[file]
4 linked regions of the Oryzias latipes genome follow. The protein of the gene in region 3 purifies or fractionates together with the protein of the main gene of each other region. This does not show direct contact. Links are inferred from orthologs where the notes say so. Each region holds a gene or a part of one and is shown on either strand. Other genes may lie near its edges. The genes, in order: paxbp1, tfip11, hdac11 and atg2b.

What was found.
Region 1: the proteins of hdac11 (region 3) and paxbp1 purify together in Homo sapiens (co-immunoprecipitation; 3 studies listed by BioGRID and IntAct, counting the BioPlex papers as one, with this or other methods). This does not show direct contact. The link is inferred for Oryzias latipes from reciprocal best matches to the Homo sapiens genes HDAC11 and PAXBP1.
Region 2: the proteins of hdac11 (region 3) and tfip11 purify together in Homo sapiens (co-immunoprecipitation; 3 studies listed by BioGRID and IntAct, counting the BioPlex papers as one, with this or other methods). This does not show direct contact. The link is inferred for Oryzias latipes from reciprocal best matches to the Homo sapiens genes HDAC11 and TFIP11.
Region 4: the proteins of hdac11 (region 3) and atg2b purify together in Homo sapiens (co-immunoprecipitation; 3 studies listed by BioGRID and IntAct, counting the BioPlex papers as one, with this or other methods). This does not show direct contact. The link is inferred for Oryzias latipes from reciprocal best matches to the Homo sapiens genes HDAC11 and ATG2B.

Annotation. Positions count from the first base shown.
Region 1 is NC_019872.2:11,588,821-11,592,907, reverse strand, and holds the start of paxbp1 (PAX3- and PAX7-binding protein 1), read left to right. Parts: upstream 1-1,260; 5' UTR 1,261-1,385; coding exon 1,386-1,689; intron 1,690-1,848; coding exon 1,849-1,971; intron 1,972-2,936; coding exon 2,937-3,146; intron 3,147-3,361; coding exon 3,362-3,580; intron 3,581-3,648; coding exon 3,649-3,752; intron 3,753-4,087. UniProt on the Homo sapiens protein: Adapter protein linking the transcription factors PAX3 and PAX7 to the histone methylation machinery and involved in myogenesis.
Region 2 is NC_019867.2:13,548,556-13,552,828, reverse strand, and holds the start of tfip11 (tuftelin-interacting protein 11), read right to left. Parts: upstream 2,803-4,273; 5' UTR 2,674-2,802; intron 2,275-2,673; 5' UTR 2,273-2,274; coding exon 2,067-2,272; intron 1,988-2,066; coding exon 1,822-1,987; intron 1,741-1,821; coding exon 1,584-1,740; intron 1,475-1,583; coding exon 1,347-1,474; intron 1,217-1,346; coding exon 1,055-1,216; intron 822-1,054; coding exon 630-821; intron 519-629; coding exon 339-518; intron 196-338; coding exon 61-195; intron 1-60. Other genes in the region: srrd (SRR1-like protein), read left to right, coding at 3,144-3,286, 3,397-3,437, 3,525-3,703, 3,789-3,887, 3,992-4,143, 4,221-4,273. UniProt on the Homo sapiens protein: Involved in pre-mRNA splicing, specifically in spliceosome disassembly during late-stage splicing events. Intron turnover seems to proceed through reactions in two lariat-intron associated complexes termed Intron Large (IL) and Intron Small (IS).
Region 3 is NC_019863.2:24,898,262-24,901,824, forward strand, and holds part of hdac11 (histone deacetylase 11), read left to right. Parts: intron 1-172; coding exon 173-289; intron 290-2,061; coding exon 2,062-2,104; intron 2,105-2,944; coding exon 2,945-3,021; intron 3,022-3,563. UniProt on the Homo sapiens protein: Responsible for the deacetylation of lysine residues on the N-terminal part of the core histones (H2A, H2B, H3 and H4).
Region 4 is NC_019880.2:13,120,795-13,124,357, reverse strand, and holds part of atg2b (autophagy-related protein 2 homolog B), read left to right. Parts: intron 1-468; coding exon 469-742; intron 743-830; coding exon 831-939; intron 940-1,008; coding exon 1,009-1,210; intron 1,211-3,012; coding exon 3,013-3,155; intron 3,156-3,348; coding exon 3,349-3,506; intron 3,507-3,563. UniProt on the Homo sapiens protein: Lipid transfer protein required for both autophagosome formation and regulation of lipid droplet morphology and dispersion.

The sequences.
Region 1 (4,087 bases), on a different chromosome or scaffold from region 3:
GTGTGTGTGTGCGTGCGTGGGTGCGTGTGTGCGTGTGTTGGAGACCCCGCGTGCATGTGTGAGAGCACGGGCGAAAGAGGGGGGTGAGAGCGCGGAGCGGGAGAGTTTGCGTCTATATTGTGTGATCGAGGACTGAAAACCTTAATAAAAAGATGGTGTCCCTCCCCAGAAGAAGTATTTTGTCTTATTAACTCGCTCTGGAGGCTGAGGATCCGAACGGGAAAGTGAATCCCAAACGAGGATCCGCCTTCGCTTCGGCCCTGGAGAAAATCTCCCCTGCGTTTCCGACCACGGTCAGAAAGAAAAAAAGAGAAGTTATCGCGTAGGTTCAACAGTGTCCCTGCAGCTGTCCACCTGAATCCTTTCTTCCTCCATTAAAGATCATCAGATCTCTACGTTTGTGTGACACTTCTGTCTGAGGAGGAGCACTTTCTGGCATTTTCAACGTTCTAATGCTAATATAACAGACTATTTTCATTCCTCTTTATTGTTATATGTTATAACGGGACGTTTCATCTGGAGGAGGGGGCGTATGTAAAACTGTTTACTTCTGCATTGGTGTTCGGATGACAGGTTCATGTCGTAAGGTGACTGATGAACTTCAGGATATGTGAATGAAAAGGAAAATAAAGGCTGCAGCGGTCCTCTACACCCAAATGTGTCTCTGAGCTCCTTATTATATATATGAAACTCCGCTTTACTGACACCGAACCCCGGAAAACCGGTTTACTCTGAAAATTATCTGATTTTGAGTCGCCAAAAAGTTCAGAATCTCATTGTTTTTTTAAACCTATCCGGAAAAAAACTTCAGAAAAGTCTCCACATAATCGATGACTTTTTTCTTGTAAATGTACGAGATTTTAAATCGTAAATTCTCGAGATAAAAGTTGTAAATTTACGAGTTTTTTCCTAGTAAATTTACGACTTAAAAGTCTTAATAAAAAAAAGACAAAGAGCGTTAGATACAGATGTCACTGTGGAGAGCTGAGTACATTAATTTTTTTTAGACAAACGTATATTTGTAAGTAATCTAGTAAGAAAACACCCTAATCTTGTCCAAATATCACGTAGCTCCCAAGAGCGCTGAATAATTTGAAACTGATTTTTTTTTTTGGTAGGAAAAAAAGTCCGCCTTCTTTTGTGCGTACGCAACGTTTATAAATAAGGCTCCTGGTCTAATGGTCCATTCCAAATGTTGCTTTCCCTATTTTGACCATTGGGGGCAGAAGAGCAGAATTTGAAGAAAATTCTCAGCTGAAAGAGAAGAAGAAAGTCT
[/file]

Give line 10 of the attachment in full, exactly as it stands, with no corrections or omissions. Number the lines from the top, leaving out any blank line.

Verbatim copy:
Region 4 is NC_019880.2:13,120,795-13,124,357, reverse strand, and holds part of atg2b (autophagy-related protein 2 homolog B), read left to right. Parts: intron 1-468; coding exon 469-742; intron 743-830; coding exon 831-939; intron 940-1,008; coding exon 1,009-1,210; intron 1,211-3,012; coding exon 3,013-3,155; intron 3,156-3,348; coding exon 3,349-3,506; intron 3,507-3,563. UniProt on the Homo sapiens protein: Lipid transfer protein required for both autophagosome formation and regulation of lipid droplet morphology and dispersion.